Friday, August 16, 2019

College Sophomores to College Freshmen--Advice for settling in


Recently I contacted my former advisees who are now rising sophomores in college.   Several offered advice for incoming freshmen.  Here are three different replies from students attending a large public university, a small liberal arts college, and a mid-sized private university.  Though each student’s experience and perspective is unique, all college students share similar experiences transitioning from home, meeting friends and adjusting to roommates and learning how to study and perform academically in a new environment.

Below is a summary of their advice as well as a link to previous blog posts offering advice to incoming freshmen. 

Good luck settling in and enjoy your first term!


Advice from Katrina at Cal Poly SLO:
--College friends may come slowly, but once you find them they are invaluable and worth your time. Spend time with people every weekend.
--You should always feel like yourself in your dorm room. Do not let a roommate ruin your college experience, even if he or she is much different from you.
--Make time for your favorite activities on campus.
--Try new clubs and activities that spark your interest.
--Eat in the cafeteria -- sometimes this is the easiest way to get to know people. Don't be afraid to introduce yourself to someone new.
--Explore the new area that you move into. Go off campus as much as you can, and befriend people who like to do the same.
--Make time for yourself in your dorm room and the end of the day. Calm down, drink tea, eat chocolate.
--Always have your favorite snacks and desserts in your dorm stockpiled for studying.
--Make use of resources on campus, whether it’s going to the gym or office hours.
--Get out of the dorm even on days you do not have class. It will allow you to get to know campus and socialize.
--Set personal boundaries and schedule your time: determine when you like to go to bed, to eat, do homework, to relax.
--Love your school! Be grateful for the choice you have made and appreciate the college experience.


Advice from Mackenzie at Macalester College, St. Paul, Minnesota:
--If offered, participate in your school’s pre-orientation trip/program. I participated in one of our pre-orientation programs, Macward Bound, which was a five day backpacking trip on the Superior Hiking Trail. I was apprehensive--meeting new people, leaving home early--however, it was one of the best decisions I’ve ever made. The trip introduced me to ten amazing people that I’m still friends with today (two of which are my roommates for the upcoming year) and helped me ease into the difficult transition into college life.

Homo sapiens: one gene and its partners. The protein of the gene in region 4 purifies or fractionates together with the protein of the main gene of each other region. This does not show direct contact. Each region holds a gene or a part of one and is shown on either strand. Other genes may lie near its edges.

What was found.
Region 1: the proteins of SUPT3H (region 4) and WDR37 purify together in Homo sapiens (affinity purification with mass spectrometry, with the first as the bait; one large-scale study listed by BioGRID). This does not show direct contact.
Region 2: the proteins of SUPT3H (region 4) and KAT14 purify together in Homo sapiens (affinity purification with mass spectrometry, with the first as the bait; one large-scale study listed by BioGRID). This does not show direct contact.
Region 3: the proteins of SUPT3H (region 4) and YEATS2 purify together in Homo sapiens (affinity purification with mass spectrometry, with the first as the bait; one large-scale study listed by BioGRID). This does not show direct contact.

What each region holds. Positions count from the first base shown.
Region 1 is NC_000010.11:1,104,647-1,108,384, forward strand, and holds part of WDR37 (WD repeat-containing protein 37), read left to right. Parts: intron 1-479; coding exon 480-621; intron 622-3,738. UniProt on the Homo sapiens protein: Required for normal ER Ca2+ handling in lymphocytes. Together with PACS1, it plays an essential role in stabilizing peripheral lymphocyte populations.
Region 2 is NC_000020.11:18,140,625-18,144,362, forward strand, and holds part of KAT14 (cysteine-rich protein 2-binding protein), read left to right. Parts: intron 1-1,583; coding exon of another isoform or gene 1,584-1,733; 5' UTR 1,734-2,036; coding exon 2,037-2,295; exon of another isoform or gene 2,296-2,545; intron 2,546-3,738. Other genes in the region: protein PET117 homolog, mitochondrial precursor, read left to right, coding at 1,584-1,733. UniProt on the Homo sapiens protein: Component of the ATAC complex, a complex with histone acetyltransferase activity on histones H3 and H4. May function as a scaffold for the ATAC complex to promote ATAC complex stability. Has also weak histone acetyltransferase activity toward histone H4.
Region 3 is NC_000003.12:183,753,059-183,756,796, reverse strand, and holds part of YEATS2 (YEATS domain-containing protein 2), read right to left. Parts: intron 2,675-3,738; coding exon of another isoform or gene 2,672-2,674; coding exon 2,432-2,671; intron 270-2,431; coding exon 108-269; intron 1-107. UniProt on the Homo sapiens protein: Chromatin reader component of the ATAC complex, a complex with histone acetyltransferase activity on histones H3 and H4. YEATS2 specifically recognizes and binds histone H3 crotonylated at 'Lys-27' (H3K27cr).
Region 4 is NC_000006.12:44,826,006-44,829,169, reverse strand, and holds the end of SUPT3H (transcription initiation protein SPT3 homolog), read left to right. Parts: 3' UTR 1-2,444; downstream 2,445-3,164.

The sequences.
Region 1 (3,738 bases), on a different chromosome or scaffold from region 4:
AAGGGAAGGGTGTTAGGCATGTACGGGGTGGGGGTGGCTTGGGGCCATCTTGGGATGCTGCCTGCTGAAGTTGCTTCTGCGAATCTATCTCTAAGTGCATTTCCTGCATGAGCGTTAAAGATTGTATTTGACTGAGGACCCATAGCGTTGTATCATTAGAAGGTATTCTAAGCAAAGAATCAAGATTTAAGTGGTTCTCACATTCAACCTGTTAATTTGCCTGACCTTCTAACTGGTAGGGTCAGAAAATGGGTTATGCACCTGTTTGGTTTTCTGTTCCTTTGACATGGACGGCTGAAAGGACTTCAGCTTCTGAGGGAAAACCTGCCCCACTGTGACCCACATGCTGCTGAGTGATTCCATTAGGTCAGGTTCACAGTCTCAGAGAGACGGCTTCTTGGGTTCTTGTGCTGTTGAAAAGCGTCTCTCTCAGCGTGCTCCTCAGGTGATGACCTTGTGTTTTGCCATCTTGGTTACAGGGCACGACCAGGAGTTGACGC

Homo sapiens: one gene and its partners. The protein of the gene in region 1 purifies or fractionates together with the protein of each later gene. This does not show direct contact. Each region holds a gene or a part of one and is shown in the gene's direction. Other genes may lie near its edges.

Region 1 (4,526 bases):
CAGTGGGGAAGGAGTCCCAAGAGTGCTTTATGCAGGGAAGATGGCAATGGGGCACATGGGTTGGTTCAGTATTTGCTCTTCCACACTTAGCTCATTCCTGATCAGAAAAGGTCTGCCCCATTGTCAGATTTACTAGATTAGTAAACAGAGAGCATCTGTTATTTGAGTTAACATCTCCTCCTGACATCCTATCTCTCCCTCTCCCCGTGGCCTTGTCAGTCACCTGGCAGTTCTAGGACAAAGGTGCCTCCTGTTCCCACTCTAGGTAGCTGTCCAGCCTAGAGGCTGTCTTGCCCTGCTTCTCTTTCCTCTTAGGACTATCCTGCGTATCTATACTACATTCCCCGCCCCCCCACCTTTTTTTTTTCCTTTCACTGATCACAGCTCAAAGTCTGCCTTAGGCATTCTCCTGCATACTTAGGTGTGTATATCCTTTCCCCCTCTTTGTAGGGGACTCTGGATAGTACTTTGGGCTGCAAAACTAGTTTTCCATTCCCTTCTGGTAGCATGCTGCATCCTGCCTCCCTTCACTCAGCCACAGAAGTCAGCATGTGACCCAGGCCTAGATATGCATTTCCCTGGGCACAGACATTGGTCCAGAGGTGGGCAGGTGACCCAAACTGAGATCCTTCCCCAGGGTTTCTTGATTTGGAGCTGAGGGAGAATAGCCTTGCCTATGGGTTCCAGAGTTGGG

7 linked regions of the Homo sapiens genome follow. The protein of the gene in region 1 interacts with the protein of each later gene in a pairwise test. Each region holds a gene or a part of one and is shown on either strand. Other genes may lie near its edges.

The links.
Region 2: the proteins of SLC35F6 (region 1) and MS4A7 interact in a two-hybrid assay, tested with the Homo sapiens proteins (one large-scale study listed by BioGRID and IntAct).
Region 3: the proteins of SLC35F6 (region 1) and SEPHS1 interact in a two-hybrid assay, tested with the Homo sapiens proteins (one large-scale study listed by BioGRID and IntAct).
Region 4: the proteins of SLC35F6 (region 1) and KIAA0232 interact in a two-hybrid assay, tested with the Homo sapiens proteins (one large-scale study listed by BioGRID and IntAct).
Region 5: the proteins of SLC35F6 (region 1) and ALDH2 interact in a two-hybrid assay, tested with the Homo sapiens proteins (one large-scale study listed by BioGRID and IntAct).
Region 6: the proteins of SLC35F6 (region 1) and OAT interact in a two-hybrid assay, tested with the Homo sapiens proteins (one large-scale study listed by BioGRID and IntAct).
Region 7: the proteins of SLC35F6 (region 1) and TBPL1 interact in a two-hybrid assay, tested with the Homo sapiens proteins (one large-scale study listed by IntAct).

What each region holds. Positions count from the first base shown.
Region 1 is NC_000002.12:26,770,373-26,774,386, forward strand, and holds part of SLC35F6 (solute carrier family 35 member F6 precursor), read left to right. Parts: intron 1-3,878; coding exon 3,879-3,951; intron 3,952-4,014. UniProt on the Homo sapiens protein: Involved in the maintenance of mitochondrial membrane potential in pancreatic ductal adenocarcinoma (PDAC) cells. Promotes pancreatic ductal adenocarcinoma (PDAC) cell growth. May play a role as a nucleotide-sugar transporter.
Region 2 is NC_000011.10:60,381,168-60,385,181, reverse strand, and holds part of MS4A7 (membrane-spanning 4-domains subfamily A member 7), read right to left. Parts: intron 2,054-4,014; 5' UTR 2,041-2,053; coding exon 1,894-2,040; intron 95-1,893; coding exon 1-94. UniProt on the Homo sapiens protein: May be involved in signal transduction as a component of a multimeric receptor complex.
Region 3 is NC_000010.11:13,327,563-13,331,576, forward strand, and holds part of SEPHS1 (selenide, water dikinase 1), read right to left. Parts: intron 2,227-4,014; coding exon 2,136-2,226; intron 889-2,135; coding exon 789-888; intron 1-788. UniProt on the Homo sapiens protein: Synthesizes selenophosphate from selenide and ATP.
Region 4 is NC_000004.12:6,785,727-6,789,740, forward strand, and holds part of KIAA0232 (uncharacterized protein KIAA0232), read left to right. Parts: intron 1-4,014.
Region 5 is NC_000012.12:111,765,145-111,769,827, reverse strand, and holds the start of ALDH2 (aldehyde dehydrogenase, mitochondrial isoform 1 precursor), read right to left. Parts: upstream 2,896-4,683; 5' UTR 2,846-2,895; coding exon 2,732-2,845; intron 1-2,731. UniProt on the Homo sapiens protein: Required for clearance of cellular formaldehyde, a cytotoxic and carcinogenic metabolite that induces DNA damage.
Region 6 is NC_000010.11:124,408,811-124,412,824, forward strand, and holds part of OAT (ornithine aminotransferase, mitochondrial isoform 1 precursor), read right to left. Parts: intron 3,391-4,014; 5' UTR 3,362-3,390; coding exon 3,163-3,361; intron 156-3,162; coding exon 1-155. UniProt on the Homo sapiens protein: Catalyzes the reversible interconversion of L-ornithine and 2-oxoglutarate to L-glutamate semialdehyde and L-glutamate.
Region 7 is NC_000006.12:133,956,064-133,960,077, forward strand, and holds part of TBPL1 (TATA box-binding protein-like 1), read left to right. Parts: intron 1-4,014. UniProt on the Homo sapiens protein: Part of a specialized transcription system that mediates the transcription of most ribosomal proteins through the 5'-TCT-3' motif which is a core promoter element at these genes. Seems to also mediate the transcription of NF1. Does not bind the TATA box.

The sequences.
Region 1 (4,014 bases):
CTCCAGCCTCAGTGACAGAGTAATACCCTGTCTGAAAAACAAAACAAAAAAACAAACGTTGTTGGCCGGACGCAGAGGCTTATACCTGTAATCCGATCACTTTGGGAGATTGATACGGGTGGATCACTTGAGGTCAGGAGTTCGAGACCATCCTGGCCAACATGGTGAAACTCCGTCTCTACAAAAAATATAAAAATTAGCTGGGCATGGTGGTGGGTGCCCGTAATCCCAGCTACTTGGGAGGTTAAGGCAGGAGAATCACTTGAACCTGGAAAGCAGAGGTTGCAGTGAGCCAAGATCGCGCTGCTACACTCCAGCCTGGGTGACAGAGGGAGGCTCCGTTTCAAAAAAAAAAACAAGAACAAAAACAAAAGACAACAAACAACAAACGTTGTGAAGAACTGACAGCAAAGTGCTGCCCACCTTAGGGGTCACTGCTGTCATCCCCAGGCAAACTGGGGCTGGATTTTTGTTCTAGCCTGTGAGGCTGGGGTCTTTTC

--You don’t have to be best friends with your first year roommate. Sometimes you and your roommate are going to have completely incongruent interests and schedules, and that’s perfectly fine. My roommate and I were friendly but not super good friends, and I believe this allowed me to branch out socially and have a friend group that was a coalescence of classmates, teammates, and people I’d met while in line at the dining hall.

--Take advantage of your school’s resources, whether it be academic resources, social resources, or health resources. One thing I was really glad I did was make strong connections with my professors. The department offices are great places to be around professors in a less menacing setting than the classroom (plus, our department offices were always stocked with snacks and the occasional pizza day). 


 
Advice from Zach, attending Stanford University:
--Take a light first term—this allows more time to adjust to a college schedule as well as make new friends.

--Seek out your passions. This is another way to make connections and form friendships with people who share similar interests.

--Allow time for deep or extended conversations: at the dining hall, in your dorm lounge, wherever.  Appreciate this opportunity to learn about yourself and others.

--Appreciate and search for new perspectives.  Get outside your political or social bubble to expose yourself to new ideas and approaches.


Previous posts about settling in to college:
8/17: Advice for College Freshmen

8/15: Transition to College







Thursday, March 28, 2019

Elite Chicago Universities--similarities and differences

Northwestern University Welcome Center


I just returned from a few days in the Windy City (it was quite chilly and breezy, typical for March in the Midwest), where I enjoyed visiting the Art Institute and seeing “Hamilton,” while also taking in a couple of campus tours: University of Chicago and Northwestern University.

The more campus tours of elite private universities I take, the more I see similarities among schools.  They all offer similar “perks” and emphasize the same educational advantages.  Both information sessions at Chicago and Northwestern featured their tier #1 research opportunities and liberal arts curriculum and both described small class sizes, excellent faculty mentoring, fantastic internships, transformative study abroad experiences, and collaborative learning environments. 

Before I visited the schools, I speculated that one of the main differences between the two would be the urban (Chicago) vs. suburban (Northwestern) campuses, but Chicago’s great public transportation system plus Hyde Park’s less dense urban feel minimized that difference for me.  There is a distinct difference in “vibe” at the two schools—Chicago being more intellectual and quirky compared with Northwestern’s energetic enthusiasm, but in this post I want to delineate the perhaps minor but essential differences in curriculum, career development and social life.